Develop and Evaluate Control Charts
The plot on the Process Control Chart screen shows each control point in
the process control history with optional one-sigma upper and lower
uncertainty limits. Each control point is either a deviation from
the nominal value shown on the
Process Control Data Screen, a deviation from the declared value of
a check standard, a deviation from the mean of sampled process data, or
a deviation between the current measured value and the measured value of
the previous control point.
The control chart also shows the upper control limit (UCL) and lower
control limit (LCL) defined on the Process Control Data screen and
a linear fit to the plotted data. The linear fit, representing the drift
over time of the process of interest, is bounded by upper and lower
standard uncertainty curves. This drift over time provides a tool
for forecasting process trends.
The control data history table is displayed below the control chart.
Records can be added to the table, modified or deleted in the same
manner as on the Process Control Data screen. Upon exiting the
Process Control Chart screen, you will be asked whether or not you
want to implement these changes in the process control data history.
One of the central objectives of process control is the detection of drift or
other mechanisms by which process (or subject parameter) bias changes with
time. In SPCView, such drift is shown on the process control chart as a
linear fit of process (or subject parameter) bias vs. time. The fit is
obtained by a weighted or unweighted linear regression analysis of the
control data points. The upper and lower curves bracketing the linear
fit are ± one standard deviation, a standard deviation representing the
uncertainty in the curve fitting process.
If a positive or negative drift mechanism is present, the rate of drift is
estimated as the slope of the linear fit. The "intercept" of the linear fit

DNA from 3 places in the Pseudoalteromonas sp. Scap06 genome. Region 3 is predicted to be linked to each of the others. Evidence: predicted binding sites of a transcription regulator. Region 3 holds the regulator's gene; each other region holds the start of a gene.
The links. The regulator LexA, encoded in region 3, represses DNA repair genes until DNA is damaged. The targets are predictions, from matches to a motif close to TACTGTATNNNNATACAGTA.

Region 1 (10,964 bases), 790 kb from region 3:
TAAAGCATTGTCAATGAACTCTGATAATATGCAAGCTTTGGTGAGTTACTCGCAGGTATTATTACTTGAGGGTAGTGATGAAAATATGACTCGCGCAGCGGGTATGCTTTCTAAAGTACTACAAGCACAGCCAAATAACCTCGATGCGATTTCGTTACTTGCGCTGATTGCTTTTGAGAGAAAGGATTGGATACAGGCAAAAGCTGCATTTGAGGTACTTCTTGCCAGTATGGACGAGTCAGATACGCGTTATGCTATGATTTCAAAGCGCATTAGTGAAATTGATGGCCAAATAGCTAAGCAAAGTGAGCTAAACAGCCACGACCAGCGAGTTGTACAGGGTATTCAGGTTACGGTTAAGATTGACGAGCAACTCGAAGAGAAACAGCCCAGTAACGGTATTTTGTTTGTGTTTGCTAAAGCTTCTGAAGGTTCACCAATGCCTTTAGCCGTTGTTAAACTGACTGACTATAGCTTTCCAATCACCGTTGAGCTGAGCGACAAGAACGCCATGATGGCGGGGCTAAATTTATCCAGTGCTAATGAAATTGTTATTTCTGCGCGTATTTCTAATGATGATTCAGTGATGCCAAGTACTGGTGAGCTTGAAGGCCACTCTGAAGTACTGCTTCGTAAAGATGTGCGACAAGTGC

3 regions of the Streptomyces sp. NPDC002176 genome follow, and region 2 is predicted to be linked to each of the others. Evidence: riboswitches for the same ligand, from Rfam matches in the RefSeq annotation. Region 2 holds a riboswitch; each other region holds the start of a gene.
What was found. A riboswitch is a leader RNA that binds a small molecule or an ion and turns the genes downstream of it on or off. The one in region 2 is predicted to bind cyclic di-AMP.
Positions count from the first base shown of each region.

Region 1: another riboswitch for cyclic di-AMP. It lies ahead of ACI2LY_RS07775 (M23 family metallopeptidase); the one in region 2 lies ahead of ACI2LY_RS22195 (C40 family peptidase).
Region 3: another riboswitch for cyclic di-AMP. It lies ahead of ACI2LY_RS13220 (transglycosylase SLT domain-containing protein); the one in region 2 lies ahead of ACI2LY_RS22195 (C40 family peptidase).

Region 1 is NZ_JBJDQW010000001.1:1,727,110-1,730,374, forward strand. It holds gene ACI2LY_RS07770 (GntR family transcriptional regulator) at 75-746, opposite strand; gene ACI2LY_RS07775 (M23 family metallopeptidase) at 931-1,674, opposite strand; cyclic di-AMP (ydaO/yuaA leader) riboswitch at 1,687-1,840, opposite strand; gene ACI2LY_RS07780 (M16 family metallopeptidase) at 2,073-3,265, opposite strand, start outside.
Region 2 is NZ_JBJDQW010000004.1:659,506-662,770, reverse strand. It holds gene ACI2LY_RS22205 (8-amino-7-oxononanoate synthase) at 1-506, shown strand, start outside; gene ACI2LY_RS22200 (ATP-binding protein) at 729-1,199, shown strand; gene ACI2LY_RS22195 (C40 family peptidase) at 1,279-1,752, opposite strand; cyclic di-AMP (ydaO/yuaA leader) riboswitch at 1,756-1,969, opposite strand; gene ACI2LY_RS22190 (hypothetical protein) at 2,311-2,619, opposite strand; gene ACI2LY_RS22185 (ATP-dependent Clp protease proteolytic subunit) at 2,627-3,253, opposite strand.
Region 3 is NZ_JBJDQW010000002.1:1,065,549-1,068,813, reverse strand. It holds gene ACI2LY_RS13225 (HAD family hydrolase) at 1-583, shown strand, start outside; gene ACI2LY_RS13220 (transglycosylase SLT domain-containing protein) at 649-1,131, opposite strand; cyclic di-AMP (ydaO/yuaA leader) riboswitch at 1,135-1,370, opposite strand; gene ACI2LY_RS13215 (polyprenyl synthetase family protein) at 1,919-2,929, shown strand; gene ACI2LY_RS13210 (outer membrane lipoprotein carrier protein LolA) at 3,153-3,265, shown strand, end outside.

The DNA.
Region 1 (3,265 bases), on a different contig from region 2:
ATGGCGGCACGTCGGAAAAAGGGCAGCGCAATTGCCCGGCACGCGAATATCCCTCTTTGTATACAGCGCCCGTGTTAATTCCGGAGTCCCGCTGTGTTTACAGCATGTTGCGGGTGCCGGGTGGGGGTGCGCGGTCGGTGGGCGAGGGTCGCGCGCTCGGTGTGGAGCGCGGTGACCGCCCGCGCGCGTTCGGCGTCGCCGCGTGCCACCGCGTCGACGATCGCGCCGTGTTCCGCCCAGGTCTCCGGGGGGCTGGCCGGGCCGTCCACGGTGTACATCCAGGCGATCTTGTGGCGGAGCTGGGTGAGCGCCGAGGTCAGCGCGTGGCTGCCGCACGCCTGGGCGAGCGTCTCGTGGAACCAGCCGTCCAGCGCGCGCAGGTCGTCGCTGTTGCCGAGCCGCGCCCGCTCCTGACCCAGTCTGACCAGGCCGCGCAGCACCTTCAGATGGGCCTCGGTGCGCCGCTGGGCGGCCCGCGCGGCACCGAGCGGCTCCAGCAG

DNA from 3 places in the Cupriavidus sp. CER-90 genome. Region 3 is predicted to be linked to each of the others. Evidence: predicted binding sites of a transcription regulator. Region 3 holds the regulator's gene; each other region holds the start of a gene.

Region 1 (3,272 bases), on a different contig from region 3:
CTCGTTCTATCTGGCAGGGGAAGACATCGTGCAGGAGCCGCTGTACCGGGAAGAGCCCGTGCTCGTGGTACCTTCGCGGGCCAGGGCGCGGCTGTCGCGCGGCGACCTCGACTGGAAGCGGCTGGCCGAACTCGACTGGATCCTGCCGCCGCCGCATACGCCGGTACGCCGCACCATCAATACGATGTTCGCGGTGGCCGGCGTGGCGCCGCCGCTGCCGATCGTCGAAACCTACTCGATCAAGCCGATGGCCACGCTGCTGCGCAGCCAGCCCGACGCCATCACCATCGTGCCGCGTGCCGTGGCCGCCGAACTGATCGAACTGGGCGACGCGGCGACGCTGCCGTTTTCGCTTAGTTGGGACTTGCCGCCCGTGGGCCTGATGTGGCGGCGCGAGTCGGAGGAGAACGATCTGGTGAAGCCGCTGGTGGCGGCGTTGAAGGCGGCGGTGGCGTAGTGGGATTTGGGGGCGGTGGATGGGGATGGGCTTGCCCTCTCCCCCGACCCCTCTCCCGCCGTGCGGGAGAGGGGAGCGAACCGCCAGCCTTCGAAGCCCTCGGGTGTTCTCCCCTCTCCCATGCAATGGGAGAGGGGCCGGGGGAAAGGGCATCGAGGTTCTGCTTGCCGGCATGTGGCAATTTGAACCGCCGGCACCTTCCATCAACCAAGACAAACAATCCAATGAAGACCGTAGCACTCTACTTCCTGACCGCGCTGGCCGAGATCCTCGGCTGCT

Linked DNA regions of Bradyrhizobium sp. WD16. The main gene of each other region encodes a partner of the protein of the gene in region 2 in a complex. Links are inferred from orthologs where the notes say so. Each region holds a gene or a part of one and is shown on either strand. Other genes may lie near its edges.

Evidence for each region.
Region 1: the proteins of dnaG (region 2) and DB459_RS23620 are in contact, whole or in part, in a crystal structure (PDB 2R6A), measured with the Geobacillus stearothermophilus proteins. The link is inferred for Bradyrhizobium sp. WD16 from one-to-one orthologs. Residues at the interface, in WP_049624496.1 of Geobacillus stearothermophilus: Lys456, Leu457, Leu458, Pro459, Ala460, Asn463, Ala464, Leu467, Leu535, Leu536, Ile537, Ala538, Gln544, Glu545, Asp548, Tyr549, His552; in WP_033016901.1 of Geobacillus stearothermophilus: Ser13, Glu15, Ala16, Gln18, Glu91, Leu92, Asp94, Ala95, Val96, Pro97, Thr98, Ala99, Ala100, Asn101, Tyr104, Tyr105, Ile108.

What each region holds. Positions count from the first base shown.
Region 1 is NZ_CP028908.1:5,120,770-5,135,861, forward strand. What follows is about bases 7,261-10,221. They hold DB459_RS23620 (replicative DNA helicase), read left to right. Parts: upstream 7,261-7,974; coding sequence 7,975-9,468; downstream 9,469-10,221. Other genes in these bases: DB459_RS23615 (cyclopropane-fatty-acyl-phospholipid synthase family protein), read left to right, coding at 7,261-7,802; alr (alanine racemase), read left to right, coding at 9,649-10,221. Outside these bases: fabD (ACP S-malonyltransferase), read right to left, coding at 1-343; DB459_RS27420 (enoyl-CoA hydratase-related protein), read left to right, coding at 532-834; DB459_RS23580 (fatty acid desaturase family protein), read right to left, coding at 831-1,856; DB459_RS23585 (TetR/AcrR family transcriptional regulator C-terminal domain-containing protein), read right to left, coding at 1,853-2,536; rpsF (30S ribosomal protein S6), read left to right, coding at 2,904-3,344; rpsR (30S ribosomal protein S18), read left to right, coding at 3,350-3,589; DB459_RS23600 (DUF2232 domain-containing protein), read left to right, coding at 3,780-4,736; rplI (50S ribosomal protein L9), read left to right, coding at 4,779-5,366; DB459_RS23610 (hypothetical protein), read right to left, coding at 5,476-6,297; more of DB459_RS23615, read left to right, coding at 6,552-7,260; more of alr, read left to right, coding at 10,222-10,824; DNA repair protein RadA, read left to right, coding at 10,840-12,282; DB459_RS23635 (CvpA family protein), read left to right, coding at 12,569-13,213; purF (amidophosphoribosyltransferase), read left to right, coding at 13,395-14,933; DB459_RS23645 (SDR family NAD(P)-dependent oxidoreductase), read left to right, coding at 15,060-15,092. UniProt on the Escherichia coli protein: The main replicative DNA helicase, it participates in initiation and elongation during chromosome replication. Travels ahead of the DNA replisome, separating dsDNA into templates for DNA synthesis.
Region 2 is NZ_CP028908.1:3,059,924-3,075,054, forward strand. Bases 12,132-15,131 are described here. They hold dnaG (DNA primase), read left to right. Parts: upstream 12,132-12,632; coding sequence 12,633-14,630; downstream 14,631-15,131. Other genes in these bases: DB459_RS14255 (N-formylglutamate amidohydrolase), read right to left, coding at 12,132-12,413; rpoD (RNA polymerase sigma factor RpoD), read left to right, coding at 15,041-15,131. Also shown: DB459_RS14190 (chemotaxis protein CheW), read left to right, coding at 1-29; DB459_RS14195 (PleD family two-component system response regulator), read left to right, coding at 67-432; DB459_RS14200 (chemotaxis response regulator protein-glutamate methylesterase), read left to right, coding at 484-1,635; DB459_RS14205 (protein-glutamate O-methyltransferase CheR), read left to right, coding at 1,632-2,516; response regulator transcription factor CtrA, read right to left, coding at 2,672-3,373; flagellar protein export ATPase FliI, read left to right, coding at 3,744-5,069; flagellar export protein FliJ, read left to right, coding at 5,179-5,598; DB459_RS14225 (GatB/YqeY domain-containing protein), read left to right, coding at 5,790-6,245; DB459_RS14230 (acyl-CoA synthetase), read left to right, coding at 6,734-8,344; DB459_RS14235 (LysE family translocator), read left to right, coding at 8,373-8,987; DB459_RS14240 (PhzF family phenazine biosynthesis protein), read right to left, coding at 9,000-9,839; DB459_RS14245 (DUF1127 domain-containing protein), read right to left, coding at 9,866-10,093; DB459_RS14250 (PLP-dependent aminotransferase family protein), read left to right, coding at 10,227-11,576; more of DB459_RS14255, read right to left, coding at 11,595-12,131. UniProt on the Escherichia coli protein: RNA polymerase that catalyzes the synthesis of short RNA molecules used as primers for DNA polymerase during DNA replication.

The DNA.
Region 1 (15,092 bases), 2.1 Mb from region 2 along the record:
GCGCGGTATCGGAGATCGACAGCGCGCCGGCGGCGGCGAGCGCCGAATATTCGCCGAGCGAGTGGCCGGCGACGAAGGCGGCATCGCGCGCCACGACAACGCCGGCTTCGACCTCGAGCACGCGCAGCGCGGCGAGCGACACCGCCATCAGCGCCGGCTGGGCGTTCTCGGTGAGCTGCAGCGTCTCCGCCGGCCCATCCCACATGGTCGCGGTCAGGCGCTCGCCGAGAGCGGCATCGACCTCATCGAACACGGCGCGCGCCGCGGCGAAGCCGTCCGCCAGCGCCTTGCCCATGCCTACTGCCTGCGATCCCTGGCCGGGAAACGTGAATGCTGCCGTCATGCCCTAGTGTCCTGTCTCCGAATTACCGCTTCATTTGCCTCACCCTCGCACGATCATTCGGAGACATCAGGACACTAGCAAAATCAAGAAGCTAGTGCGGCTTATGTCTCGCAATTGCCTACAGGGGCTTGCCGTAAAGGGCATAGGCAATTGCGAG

comprises an estimated initial value for the process history. Depending
on the drift rate, the time at which the linear fit will intersect either the
UCL or the LCL will be displayed in the Curve Fit Information section
of the screen. The times at which the upper and lower uncertainty curves will
intersect the control limits are also displayed.
Evaluating whether a process is in or out of control is essentially a matter
of deciding on whether observed control points are in or out of control. The
occurrence of an out of control point is called an out of control event.
Clicking Evaluate on the Menu bar activates the
Evaluation Worksheet, which can be used to view the confidence for
rejecting a process as being out-of-control at a selected point. This
worksheet also provides visibility of the risk of falsely rejecting an
The interval of time suitable for taking the next process control point (e.g.,
for process monitoring or parameter calibration) is determined through
the use of the
SPC Interval Worksheet, which is activated by clicking Compute
Interval on the Menu bar.
Hardcopy reports of SPC analysis results and of the control chart can be
generated through the use of the
SPC Report Options Screen
accessed by clicking
Report on the Menu bar and selecting the Print option.